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Mid-Michigan teen writes letter to Gov. Whitmer for reconsideration of proposed virtual school funding cuts

Full-time virtual schools are recommended to be funded 20% less than traditional schools for the 2024 fiscal year.
Credit: WZZM 13

ITHACA, Mich. — A Mid-Michigan teen is speaking out against Governor Gretchen Whitmer's proposed funding cuts to virtual schools. 

For the 2024 fiscal year, full-time virtual schools are recommended to be funded 20% less than traditional schools. 

Zoey Harrison, 13, wants the Governor to know how important virtual schools are and how she doesn't want to feel left behind.

Zoey, who was diagnosed with cerebral palsy, is in the eighth grade and attends online school at Michigan Great Lakes Virtual Academy.

"We can do Education.com, like fun games," said Zoey. "If I have any medical episode I can recover from them without having to be seen. My teachers are just a phone call or email away."

Traditional school didn't work out for Zoey. 

"She thrives in a virtual school where she can take care of her physical and mental needs at home in private and still be able to get a good, quality education," said Jennifer Harrison, her mother.

But a quality education became a concern when the Harrison family learned Governor Whitmer is recommending virtual schools be funded at 20% less for the next fiscal year, or $7,687 per pupil, as opposed to traditional schools that will get $9,608 per pupil.

"The way she makes me feel is that I'm less important than regular students and I don't deserve the education regular students deserve," said Zoey.

Zoey's mother is concerned these cuts mean Zoey may lose her occupational or physical therapy, her Special Ed Teachers or ParaPros.

"[Virtual schools] don't get local taxes. They don't get any of that. The only money they get is state aid and that's what they use," said Harrison. "They're operating on less money than the regular schools and then you're going to cut them again? It just feels like once again the school system is failing her."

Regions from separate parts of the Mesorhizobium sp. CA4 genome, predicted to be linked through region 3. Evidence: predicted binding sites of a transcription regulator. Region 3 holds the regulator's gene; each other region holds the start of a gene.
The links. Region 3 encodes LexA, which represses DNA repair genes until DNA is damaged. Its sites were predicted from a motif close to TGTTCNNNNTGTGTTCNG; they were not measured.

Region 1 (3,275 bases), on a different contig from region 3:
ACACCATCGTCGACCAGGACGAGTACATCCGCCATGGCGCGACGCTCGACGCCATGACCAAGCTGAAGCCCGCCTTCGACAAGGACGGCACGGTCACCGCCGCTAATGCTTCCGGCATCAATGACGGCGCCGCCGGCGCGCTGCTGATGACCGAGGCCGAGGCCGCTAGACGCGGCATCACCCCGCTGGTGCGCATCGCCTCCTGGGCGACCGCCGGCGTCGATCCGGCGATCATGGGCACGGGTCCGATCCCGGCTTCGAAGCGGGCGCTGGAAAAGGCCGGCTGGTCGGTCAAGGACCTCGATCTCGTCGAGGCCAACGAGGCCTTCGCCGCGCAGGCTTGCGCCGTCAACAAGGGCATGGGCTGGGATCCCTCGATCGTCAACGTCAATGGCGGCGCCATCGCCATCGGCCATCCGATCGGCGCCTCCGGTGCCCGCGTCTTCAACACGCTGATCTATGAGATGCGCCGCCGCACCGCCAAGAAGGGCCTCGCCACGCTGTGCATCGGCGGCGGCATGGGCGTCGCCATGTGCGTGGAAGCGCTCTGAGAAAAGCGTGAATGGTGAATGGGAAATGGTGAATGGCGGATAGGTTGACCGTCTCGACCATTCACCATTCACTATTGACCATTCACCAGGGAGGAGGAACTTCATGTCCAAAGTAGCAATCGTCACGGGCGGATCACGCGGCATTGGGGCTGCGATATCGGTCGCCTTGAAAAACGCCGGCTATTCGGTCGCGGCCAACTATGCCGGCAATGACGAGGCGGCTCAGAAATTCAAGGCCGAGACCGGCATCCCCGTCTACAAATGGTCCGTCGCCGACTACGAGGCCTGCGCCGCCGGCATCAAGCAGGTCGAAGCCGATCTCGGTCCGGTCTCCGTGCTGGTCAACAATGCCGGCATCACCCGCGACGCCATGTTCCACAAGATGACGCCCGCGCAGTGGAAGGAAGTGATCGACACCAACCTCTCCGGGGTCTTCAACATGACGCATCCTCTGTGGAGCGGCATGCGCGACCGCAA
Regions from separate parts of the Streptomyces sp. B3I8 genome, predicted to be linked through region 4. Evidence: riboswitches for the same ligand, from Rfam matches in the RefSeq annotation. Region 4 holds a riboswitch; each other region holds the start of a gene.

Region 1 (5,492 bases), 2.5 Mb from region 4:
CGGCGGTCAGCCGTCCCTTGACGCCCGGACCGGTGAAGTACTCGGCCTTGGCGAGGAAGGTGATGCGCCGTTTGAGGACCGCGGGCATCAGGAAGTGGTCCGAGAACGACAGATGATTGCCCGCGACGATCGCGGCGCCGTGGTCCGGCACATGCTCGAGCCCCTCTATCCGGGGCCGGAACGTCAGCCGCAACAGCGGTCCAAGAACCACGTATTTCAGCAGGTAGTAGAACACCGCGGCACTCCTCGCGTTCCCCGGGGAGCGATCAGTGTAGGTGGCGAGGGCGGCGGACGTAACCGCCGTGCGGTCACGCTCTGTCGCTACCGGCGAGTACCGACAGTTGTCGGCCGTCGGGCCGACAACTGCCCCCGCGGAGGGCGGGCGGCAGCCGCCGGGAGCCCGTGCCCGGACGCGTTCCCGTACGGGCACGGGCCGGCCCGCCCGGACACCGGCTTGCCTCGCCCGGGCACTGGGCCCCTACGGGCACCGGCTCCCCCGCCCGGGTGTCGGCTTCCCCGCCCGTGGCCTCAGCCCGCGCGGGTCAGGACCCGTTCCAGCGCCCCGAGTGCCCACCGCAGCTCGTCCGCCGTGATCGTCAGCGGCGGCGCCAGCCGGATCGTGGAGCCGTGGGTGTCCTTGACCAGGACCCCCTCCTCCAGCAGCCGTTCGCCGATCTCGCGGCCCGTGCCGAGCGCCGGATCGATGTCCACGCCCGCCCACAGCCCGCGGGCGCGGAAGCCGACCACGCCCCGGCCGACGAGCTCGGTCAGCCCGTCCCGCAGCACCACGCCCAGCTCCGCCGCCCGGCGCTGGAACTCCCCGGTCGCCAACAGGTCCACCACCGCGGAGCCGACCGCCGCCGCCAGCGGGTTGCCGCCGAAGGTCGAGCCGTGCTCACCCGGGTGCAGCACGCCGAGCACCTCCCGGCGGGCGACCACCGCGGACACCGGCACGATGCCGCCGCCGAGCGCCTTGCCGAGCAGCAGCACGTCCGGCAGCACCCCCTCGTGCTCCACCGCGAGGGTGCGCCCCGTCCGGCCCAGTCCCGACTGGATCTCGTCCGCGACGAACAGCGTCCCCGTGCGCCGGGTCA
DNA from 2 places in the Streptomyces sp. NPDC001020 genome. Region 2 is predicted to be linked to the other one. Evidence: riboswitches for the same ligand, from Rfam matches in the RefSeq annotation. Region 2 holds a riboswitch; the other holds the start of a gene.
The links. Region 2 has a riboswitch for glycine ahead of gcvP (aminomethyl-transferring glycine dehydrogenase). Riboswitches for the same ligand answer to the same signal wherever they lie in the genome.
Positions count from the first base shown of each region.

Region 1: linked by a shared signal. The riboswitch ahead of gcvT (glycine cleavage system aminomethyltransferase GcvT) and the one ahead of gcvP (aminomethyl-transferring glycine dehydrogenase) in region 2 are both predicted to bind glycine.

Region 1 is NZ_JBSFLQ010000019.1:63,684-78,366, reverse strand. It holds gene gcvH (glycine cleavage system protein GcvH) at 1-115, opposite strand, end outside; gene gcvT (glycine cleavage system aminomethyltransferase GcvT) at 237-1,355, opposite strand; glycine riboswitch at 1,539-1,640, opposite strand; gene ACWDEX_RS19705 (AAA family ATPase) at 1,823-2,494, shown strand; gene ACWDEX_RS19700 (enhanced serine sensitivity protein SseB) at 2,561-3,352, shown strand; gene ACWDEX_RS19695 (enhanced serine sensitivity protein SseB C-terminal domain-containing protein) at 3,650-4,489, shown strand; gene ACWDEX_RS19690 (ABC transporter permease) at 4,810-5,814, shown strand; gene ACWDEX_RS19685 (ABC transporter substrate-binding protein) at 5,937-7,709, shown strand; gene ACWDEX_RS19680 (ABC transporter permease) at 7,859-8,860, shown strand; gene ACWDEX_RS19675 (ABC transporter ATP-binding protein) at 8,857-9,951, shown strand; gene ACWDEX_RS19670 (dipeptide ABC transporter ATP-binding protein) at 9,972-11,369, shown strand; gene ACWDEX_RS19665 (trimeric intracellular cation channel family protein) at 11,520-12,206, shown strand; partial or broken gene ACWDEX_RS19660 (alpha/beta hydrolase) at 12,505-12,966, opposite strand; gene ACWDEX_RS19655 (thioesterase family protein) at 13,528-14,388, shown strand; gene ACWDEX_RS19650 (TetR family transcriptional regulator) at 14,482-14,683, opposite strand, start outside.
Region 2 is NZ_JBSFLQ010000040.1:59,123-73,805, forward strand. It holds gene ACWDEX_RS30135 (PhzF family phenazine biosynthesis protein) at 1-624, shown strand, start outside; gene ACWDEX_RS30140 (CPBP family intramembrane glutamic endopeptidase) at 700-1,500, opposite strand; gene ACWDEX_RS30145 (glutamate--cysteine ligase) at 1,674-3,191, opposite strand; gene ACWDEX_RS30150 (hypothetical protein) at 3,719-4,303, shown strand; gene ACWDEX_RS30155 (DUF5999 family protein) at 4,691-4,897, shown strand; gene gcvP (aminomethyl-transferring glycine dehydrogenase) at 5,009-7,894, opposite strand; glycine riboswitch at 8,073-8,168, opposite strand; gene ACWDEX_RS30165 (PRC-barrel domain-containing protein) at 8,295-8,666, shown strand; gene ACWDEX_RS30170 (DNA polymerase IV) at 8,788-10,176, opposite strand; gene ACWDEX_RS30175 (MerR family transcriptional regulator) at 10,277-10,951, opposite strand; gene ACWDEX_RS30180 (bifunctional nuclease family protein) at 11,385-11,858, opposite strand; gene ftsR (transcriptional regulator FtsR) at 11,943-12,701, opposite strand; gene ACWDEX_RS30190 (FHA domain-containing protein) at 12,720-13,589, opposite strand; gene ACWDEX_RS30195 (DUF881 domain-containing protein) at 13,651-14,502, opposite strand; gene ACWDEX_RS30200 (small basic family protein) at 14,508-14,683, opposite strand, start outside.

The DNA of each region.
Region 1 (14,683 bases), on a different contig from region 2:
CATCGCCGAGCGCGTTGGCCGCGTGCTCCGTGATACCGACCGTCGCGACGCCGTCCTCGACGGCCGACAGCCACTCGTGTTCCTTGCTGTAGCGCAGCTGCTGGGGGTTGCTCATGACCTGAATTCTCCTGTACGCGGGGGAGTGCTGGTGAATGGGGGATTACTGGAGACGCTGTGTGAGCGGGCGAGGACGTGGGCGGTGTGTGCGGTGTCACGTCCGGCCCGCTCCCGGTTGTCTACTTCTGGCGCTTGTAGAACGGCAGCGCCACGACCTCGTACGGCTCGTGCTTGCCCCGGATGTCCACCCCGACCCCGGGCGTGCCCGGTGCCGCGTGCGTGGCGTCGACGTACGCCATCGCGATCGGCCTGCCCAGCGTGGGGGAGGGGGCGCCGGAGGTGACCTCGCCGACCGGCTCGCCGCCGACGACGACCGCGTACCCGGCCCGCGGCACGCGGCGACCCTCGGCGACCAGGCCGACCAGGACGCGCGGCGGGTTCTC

A spokesperson for the Governor's office told 13 ON YOUR SIDE traditional brick and mortar schools cost more and they need an additional increase in funds because of inflation eating their budget.

In addition, virtual school students will still receive the same level of education and the amount the administration is proposing is in line with what was has been allocated for virtual schools historically. 

"She's not making things hard for me. She's making things hard for everyone that has a disability and setting up barriers we can't get through," Zoey said. 

It took three weeks for Zoey to write a 3-page letter to the Governor expressing her concerns. 

State Representative Graham Filler, who represents Zoey's 93rd House District, delivered her letter to the Governor last week.

"I really fought during COVID for in-person schooling because when it comes to kids developing social schools and learning, seeing their teacher, and being able to ask questions, in-person schooling is the best. But for individuals like Zoey and others, virtual school is a blessing for them and their families so I want to make sure that's not cut," Filler said. "I just think fewer people will go into virtual school. I think that's at the basis of it. You'll have fewer teachers. It's basically a down stream effect on everything virtual." 

It's a letter Zoey says she wrote from the heart and she hopes her voice will make an impact.

"I want her to reconsider how she feels about it because she's not just taking my education away but a bunch of people's education away." 

The governor must work with the state legislature to finalize the budget by July 1. 

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